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Journal Article

Proměny urbánní sociologie ve Spojených státech a Evropě 1950-2000 / The Transformation of Urban Sociology in the United States and Europe 1950-2000

JIŘÍ MUSIL
Sociologický Časopis / Czech Sociological Review
Vol. 39, No. 2 (DUBEN 2003), pp. 137-167
Stable URL: http://www.jstor.org/stable/41131905
Page Count: 31
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Since scans are not currently available to screen readers, please contact JSTOR User Support for access. We'll provide a PDF copy for your screen reader.
Proměny urbánní sociologie ve Spojených státech a Evropě 1950-2000 / The Transformation of Urban Sociology in the United States and Europe 1950-2000
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Abstract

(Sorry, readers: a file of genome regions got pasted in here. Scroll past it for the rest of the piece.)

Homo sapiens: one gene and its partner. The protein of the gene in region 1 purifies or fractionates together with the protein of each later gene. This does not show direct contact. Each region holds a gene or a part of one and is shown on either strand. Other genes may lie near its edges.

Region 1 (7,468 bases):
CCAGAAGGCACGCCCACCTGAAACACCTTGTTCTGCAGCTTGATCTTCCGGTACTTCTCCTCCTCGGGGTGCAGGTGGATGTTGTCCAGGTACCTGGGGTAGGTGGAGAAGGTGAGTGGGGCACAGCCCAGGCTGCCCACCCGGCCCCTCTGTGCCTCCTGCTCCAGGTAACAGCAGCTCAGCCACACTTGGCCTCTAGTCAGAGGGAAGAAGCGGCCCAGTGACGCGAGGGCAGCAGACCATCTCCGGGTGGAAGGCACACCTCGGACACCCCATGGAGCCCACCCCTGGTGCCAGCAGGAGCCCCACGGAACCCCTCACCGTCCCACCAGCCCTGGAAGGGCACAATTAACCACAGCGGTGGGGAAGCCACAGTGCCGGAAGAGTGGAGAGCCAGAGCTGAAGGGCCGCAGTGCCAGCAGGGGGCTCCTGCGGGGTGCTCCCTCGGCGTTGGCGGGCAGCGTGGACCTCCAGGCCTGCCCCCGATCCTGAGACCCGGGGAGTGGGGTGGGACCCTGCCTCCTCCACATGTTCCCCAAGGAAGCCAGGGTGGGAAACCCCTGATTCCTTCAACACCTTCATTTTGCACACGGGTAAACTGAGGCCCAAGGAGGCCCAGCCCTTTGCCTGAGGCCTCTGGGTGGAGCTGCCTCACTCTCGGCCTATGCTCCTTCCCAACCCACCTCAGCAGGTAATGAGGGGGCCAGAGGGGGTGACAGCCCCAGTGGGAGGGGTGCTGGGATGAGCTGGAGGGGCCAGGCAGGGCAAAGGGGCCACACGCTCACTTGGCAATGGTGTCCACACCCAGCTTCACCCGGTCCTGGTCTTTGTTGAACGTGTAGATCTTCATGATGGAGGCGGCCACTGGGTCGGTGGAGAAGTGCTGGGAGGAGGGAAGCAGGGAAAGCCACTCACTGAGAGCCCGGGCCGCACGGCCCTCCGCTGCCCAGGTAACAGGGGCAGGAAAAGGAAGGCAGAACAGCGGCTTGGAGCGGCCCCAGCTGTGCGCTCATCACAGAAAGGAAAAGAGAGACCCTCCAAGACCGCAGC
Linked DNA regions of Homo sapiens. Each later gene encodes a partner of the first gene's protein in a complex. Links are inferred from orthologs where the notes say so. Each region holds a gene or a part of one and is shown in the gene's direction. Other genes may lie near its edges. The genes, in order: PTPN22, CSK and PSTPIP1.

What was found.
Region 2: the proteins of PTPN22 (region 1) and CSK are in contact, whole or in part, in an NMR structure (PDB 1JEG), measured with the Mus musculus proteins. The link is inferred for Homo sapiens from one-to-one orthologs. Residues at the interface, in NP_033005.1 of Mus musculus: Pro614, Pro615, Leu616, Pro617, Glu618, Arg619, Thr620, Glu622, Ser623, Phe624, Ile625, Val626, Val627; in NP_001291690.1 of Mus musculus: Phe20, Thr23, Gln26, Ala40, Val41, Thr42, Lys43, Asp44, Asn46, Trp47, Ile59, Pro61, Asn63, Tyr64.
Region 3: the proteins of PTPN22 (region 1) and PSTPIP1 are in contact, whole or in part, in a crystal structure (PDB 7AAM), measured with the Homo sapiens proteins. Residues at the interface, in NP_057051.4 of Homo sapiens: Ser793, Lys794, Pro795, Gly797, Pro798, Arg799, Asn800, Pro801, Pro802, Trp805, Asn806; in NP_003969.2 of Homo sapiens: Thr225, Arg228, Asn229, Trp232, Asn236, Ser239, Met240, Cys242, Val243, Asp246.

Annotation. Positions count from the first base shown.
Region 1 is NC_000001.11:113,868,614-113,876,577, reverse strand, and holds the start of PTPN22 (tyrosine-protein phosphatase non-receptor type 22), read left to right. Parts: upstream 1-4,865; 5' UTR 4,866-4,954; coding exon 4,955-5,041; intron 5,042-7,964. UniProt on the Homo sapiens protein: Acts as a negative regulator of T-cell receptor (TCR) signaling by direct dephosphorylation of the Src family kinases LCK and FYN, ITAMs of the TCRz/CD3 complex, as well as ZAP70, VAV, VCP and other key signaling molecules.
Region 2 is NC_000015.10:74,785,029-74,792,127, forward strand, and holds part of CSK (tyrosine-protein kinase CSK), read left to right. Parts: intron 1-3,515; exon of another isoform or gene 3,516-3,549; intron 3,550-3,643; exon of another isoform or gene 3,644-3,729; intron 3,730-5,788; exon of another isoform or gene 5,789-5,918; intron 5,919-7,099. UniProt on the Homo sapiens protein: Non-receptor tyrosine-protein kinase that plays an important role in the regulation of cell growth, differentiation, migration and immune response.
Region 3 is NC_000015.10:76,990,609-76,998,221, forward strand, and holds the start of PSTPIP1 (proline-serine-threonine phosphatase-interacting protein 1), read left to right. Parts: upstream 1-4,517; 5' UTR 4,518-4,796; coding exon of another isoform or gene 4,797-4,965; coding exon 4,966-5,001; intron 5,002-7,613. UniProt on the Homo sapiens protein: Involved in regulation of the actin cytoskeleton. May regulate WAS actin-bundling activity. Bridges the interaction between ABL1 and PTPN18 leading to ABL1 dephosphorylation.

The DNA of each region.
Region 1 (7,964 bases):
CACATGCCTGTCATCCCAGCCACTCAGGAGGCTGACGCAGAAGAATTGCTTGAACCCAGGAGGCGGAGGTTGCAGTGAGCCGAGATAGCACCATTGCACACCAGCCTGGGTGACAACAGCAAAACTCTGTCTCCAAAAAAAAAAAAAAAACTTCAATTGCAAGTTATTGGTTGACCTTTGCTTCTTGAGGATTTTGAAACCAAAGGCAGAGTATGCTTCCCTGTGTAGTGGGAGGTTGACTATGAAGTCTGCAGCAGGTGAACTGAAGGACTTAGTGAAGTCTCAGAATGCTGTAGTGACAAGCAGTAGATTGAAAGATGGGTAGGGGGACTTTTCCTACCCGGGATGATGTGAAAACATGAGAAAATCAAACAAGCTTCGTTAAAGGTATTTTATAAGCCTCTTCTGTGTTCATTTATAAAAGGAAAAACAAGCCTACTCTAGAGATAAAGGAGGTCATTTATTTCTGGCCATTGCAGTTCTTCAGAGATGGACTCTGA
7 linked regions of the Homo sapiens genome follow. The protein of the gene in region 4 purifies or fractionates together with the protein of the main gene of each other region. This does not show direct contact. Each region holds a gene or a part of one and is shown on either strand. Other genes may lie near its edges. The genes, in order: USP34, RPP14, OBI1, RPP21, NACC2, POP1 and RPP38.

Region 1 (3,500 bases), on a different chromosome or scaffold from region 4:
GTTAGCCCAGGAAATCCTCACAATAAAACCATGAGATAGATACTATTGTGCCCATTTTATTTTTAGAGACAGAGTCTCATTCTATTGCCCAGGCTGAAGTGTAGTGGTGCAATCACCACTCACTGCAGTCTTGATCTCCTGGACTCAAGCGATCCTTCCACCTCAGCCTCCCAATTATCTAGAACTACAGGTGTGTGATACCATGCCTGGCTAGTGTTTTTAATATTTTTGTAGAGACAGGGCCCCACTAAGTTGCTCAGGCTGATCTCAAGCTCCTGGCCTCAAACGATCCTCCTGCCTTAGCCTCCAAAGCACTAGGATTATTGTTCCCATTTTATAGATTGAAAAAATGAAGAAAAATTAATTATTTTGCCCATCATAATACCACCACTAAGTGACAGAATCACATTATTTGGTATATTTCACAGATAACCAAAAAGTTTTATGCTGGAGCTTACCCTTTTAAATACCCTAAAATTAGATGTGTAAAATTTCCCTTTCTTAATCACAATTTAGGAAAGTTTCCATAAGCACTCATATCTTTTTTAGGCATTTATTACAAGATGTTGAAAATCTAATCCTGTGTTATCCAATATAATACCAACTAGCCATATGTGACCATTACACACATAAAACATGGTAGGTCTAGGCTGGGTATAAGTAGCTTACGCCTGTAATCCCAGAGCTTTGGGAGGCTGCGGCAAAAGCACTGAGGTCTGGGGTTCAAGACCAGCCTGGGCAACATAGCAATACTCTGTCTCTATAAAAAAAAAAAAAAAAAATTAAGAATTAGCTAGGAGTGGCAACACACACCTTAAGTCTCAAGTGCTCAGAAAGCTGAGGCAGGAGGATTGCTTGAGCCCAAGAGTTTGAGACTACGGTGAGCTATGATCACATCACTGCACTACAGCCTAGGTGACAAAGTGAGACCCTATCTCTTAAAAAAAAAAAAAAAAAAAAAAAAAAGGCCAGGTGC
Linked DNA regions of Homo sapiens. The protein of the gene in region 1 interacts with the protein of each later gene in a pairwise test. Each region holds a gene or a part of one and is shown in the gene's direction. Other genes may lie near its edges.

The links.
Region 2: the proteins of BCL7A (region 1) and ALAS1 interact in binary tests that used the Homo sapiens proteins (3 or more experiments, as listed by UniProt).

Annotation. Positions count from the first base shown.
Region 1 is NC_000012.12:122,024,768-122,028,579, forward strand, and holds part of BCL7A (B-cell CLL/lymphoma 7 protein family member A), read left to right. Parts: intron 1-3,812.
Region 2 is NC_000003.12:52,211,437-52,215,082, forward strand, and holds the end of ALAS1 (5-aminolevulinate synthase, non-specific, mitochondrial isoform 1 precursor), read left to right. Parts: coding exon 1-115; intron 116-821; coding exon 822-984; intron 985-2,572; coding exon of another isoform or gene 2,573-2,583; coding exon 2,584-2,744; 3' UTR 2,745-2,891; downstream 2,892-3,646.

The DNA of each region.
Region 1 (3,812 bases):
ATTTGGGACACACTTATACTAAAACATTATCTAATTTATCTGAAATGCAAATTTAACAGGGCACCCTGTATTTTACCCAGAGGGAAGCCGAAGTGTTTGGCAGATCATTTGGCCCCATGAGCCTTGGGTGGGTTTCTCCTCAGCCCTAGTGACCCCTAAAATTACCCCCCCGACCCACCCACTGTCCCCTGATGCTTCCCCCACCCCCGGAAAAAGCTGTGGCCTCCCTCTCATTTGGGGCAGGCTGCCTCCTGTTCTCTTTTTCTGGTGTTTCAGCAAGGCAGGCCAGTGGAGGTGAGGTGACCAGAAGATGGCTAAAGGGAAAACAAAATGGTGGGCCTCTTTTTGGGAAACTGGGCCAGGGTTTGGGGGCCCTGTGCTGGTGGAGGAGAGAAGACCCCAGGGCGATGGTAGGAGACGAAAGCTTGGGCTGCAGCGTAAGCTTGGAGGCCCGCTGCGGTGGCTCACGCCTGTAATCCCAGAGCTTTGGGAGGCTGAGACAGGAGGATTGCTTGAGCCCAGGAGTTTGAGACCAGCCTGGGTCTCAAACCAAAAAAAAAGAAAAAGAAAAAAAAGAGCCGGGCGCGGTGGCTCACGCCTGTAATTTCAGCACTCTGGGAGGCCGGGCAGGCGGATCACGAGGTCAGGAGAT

The core of the paper is a comparative study of urban social theories in the United States, Western Europe, East Central Europe and the former Soviet Union during the period 1950-2000. The analyses of theoretical ideas are accompanied by references to empirical research that has had a substantial impact on urban social theory. At the same time, the paper compares the parallel developments of urban social theories in two parts of the world whose economies, policies and social systems considerably differed up until 1989. Paradoxically, neo-Weberian approaches more adequately explained the urban social processes in Marxist-socialist countries than in Western capitalist societies. And conversely, the attractivity of neo-Marxism in Western urban sociology indicates that in societies in which the market and market-engendered social effects played a dominant role, different versions of Marxist interpretations of urbanism became attractive. The long-term perspective of the paper made it possible to distinguish three developmental phases. In the first phase, scholars concentrated their efforts on discovering yet unknown urban phenomena and on gaining an understanding of regularities in the structure of cities. In the second, urban sociologists attempted to explain urban structures, and here, competing explanations were employed. Cities were conceived mainly as a product and as a dependent variable. In the third phase the city came to be understood as a community linked to a concrete space, as well as to the national and global society. The concepts of space, time and settlement were rehabilitated, and settlements have come to be conceived as places endowed with meaning and identity. In turn, cities have ceased to be „dissolved“ within a society.

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